Four of Santa's Contemporaries / by Chris Hall

Ever wonder how Santa Claus delivers all those presents to everyone around the world?  He doesn't, he has brothers and sisters throughout the world who help him. Santa Claus isn't the only holiday gift giver this season.  Here is the history of Santa Claus’ other siblings, Sinterklaas, Father Christmas, Christkindl, and La Befana, the Christmas Witch .

Sinterklaas has Odin's beard but wears St. Nicholas' Bishop Clothing.

Sinterklaas

Sinterklaas is Saint Nicholas’ incarnation in the Netherlands and Belgium.  He really isn’t that much different from the Saint Nicholas as he wears Saint Nicholas’ bishop outfit and is celebrated on Saint Nicholas Day, December 6th.  Sinterklaas delivers gifts on the night before, December 5th.  What makes Sinterklaas different is that, like Odin, he wears a long white beard, rides a flying horse, and delivers his gifts by rooftop chimney.  In the Netherlands the horse is named Amerigo, in Belgium the horse is named Slecht Weer Vandaag, meaning "Bad Weather Today."  Sinterklaas is known to carry a large book with a list of all the children who have been naughty or nice.  The American Santa Claus is a direct descendent of Sinterklaas.  Santa Claus is the anglicized name of Sinterklaas, and was invented by Dutch settlers in New Amsterdam, now known as New York City.  

Unlike Santa Claus, who arrives in a sleigh pulled by flying reindeer from the North Pole, Sinterklaas arrives by steamboat from his home in Spain.  Saint Nicholas is the patron saint of sailors, so this is why he arrives by boat.  As to why Sinterklaas lives in Spain, some have suggested that the gold balls that are Saint Nicholas’ attributes, while meant to symbolize the three bags of gold, which he gave to the three poor girls as a dowry, are commonly misidentified as being three oranges, and oranges come from Spain.  It should also be noted that Saint Nicholas has been buried in Bari since the 11th century.  Bari is now in southern Italy, but from the 15th to 18th century, Bari was part of the Kingdom of Spain.  

During the Middle Ages, Sinterklaas festivities began to rival Carnival for its drunken excesses. The Protestant Reformation thought Sinterklaas was too reminiscent of the Catholic Saint Nicholas, so Sinterklaas went into hiding.  The role of gift giver was transferred to Christkindl, the Christ Child, and gifts were exchanged on Christmas, on December 25th, not on Saint Nicholas Day on December 6th.  Christkindl was never really popular with the people, and Sinterklaas soon return, but in a more secular form, in the 19th century.  Sinterklaas also returned with a Moor servant, Zwarte Piet (Black Pete), who helps Sinterklaas out with distributing gifts, but who also punishes the bad children.  Often accompanying the gifts are humorous and sarcastic poems from Sinterklaas, teasing the recipient for well-known bad habits and character deficiencies.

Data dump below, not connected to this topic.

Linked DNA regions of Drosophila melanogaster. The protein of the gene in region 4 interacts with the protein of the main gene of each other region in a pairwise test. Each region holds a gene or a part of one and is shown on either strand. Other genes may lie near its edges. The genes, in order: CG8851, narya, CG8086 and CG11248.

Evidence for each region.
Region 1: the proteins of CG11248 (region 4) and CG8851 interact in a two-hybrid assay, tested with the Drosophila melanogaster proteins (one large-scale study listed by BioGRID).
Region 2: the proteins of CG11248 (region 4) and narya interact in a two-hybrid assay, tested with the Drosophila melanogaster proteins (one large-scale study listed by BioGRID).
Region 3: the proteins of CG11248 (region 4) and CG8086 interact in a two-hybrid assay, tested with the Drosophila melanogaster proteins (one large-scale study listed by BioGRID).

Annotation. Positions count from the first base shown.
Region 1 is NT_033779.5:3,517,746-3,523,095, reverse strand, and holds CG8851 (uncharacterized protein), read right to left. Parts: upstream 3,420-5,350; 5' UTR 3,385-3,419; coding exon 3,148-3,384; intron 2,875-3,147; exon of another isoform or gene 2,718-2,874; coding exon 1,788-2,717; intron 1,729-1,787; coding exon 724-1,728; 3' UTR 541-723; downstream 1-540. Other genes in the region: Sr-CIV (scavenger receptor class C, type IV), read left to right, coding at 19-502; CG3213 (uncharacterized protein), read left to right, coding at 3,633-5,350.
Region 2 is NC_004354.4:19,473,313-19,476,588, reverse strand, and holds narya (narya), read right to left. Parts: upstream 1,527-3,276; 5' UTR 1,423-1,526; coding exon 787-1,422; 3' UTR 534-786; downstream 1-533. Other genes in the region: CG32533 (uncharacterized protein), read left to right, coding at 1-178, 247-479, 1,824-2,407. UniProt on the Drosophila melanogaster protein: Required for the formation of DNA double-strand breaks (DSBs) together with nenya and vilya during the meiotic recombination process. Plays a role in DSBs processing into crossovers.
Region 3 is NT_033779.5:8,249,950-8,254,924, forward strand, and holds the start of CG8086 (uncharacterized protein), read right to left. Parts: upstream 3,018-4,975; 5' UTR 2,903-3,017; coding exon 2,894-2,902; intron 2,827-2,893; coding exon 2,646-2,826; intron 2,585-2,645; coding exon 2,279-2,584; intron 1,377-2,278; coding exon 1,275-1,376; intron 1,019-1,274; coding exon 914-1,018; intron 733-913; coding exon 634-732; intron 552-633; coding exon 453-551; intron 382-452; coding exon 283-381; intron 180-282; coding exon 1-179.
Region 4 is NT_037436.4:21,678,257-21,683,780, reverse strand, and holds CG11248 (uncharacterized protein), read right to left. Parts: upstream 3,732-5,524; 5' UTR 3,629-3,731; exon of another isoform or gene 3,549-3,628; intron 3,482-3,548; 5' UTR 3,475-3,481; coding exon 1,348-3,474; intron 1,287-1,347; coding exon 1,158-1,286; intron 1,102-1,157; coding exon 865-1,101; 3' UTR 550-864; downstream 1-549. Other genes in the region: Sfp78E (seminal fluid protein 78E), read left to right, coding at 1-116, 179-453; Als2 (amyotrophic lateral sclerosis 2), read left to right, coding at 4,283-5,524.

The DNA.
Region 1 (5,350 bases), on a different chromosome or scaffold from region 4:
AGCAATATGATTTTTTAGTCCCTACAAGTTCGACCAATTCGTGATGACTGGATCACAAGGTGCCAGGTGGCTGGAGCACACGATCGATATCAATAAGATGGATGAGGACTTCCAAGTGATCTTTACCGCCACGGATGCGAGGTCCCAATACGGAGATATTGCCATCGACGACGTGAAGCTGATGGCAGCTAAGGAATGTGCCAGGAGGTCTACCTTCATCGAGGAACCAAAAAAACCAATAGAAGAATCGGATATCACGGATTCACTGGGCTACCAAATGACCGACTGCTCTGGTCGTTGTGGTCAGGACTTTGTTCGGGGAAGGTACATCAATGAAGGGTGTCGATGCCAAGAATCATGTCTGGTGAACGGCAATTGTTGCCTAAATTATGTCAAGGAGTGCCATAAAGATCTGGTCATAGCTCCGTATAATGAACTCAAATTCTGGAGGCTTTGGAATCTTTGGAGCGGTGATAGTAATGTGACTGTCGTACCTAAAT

Image from an anonymous pamphlet showing Father Christmas on trial.

Father Christmas

Father Christmas is the traditional British name for a figure associated with Christmas, a forerunner of Santa Claus.  He is known by different names in different countries, (France, Canada, Ireland, Brazil, Hispanic South America, Portugal, Spain, Armenia, India, Andorra, Romania, Turkey, Hungary, and Bulgaria all have a Father Christmas figure).  Father Christmas lives at the North Pole, and like Odin, delivers gifts via chimney.  Some have argued that Father Christmas was born sometime after Henry VIII left the Catholic Church and formed the Church of England in the 16th century, but there are clear indications that he was around in the 15th century.  At this time Father Christmas was not a gift giver, but was an instigator of celebration and good cheer for adults on the news of Christ’s birth.  He was a party man and Christmas celebrations rivaled Carnival in their excesses.

 By the mid 17th century and the rise of Puritanism, Father Christmas became a controversial figure.  Royalists supported Father Christmas celebrations, while Puritans wanted to ban them.  The English colonies founded by Puritans in America prohibited the celebration of Christmas.  When the Puritans came to power in 1644 one of the first things Oliver Cromwell did was to enact legislation to ban all Christmas merry making.  Father Christmas was sent packing.  Fortunately for Father Christmas, his exile was short lived, and with the return of the Charles the II, a chastened Father Christmas returned as well.  By the 18th century, Father Christmas was no longer the lord of excess, but became a social progressive, lecturing stingy business owners for their greed and championing the poor.  Charles Dickens used Father Christmas (in disguise as the Ghost of Christmas Present) to scold Scrooge for his miserly ways.  By this time Father Christmas had assumed the role of gift giver.  During the 20th century, Father Christmas was banned in the Eastern Bloc by cheerless communists because of his religious past.  But if the failed Puritan attempt proved anything, it was that you can’t keep good cheer down.  Father Christmas has since returned there, too.